Tara Louise Notcutt is the second recipient of the Emerging Director’s Bursary, given out by The Theatre Arts Admin Collective, The Baxter Theatre and GIPCA (yow that’s a lot to get right!). It’s a great initiative, giving resources, space, salaries and budgets to a young director and cast to mount a production. So, last night was the first performance of a short run of her play between you & me at the Methodist Church in Obz.
I am a huge Tara fan after …miskien became one of my favourite plays of last year and maybe even ever. Tara won her Fleur du Cap award because of it. So I was very excited to see between you & me.
It is the simple story of girl meets boy, pretty young love, getting comfortable, losing each other, and splitting up, performed by Jaco Nothnagel and Tarn de Villiers. It is told in bits and pieces of conversation, dance, movement and monologue.
My first teeny problem is a personal one. The audience was split, with half on one side of the hall and the other facing them. It is really hard for me not to watch the faces on the other side and I find it the most distracting way to watch stuff. The set is lovely, with its centrepiece of a huge old church table around, under and on top of which all the action takes place. I loved the weird upsidedown lino with dictionary pages stuck to it, and the strange canopy from which errant petals escaped.
The play, and performances, left me with constantly mixed, constantly up and down feelings. The story itself is very much one we have seen before. In fact Amy Jeftha, the first recipient of the award, directed a play she had written called Interiors at the beginning of theÂ year which felt very, very similar. But that’s ok, it means we all have something to relate to; the ups and downs of the journey of a relationship. It’s just here the characters are just not specific enough. They are so average I guess, which makes it hard for me to care much for them. They don’t really seem to have ‘characters’. There are beautifully crafted moments of dialogue, beautiful moments of extended movement, beautiful positions created across the huge space of the table and even beautiful silences; it’s just that they aren’t all strung together and Â there is not beautiful stuff in between. Mainly the dancing, which I just don’t get. For me, singing and dancing must be done by singers and dancers, and I could get myself into big trouble here by saying that these two aren’t like professional dancers.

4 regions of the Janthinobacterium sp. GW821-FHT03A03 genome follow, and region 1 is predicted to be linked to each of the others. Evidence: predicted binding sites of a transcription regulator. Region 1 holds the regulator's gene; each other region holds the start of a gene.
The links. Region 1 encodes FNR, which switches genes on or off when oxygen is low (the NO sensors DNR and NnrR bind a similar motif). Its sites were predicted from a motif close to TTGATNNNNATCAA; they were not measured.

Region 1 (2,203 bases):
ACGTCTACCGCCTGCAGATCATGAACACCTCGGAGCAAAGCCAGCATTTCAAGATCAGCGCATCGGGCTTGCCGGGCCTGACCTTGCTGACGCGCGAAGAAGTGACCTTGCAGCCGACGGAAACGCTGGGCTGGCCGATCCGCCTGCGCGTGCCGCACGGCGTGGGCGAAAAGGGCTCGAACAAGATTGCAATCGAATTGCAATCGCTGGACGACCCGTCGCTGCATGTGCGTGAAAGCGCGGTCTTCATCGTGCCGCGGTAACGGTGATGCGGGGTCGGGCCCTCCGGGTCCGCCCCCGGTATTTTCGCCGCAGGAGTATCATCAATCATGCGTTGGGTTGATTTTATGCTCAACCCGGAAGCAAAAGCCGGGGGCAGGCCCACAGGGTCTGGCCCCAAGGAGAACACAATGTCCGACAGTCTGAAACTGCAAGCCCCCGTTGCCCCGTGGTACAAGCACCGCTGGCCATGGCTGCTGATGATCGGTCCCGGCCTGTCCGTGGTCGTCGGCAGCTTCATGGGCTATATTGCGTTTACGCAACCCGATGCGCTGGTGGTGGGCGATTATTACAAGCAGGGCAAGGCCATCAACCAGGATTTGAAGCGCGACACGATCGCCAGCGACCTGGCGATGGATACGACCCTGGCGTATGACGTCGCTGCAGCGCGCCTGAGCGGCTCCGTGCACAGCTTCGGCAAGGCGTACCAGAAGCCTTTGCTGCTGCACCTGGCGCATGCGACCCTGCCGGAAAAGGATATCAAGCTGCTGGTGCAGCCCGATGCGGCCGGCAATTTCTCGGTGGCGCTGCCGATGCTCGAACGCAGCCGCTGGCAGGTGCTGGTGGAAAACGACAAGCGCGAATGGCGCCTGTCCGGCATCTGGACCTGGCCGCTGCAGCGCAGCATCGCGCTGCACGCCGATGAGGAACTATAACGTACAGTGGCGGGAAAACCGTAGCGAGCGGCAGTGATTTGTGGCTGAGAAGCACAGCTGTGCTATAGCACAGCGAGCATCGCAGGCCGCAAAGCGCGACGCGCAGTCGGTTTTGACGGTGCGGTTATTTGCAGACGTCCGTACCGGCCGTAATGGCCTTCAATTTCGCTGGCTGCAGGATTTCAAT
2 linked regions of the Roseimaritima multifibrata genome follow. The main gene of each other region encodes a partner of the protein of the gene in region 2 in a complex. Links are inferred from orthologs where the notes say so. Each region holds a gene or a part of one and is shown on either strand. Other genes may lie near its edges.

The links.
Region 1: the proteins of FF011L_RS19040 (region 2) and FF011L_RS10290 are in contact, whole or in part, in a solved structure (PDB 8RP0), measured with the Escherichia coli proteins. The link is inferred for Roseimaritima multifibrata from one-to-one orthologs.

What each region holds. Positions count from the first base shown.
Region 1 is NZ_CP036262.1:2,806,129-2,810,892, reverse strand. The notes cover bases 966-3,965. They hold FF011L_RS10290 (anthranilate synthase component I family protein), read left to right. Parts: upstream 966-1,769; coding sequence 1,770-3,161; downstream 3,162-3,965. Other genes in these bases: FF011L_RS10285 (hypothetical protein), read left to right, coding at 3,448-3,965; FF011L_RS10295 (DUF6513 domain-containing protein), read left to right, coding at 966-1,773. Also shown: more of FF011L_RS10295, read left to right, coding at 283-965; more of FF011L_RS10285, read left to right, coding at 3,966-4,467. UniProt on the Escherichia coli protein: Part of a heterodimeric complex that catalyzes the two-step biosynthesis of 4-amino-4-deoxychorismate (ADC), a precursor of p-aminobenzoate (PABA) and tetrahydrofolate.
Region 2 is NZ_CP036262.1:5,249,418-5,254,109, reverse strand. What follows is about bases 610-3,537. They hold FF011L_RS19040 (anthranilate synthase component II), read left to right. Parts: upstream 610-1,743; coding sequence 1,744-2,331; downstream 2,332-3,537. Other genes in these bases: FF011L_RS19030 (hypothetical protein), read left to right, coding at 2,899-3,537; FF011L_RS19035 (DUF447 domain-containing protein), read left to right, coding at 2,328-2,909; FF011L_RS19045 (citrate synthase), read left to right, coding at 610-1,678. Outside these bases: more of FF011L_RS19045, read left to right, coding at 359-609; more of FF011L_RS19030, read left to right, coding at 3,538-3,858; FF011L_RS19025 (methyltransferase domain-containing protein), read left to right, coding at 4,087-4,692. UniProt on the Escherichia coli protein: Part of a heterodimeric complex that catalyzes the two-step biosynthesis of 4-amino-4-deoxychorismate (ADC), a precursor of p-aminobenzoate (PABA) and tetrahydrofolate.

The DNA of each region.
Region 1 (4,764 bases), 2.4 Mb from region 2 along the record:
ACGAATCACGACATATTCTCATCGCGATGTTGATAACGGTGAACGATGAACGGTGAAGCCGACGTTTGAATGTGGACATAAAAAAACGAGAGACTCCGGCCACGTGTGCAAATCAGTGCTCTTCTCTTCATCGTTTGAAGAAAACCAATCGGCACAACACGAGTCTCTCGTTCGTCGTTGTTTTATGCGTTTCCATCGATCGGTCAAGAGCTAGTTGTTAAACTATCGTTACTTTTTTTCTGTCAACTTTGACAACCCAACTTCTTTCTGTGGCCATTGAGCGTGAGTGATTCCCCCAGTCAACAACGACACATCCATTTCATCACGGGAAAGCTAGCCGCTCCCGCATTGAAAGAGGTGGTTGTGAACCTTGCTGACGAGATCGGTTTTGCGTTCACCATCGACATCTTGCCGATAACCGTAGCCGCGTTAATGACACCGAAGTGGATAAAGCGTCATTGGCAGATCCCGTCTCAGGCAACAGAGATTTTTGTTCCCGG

Both Jaco and Tarn have stuff that they do brilliantly. Jaco is particularly connected when he is looking for his English translations, and then his naturalism is spot on. Tarn has a super-intense gaze, and her little moments of irritation, hurt and sarcasm are excellent. My sense is that they need to bring more to the table (‘scuse the pathetic pun-like reference) from a character point of view. And here is another hard thing; sexual tension and magic. I saw them try. Really hard. But there isn’t much of that going on between these two and the audience is so close. I don’t know how to solve that one; it really requires a special kind of magic to believe in the relationship.
Other things I had mixed feelings about. I loved the soundtrack but not the sound system. I found Tarn’s costume the costume from hell; totally cute and sexy, and constantly terrifying because it looked like it was going to reveal her, or break.
There is no doubt that Tara is a going places young director and that this is a wonderful opportunity for her to explore her craft. Now Tara, you need to take it a step further and work on somebody else’s script or concept. You need the freedom to make bold, unselfconscious choices with other people’s ideas and words. I really look forward to more of your stuff, even though I didn’t absolutely love this one.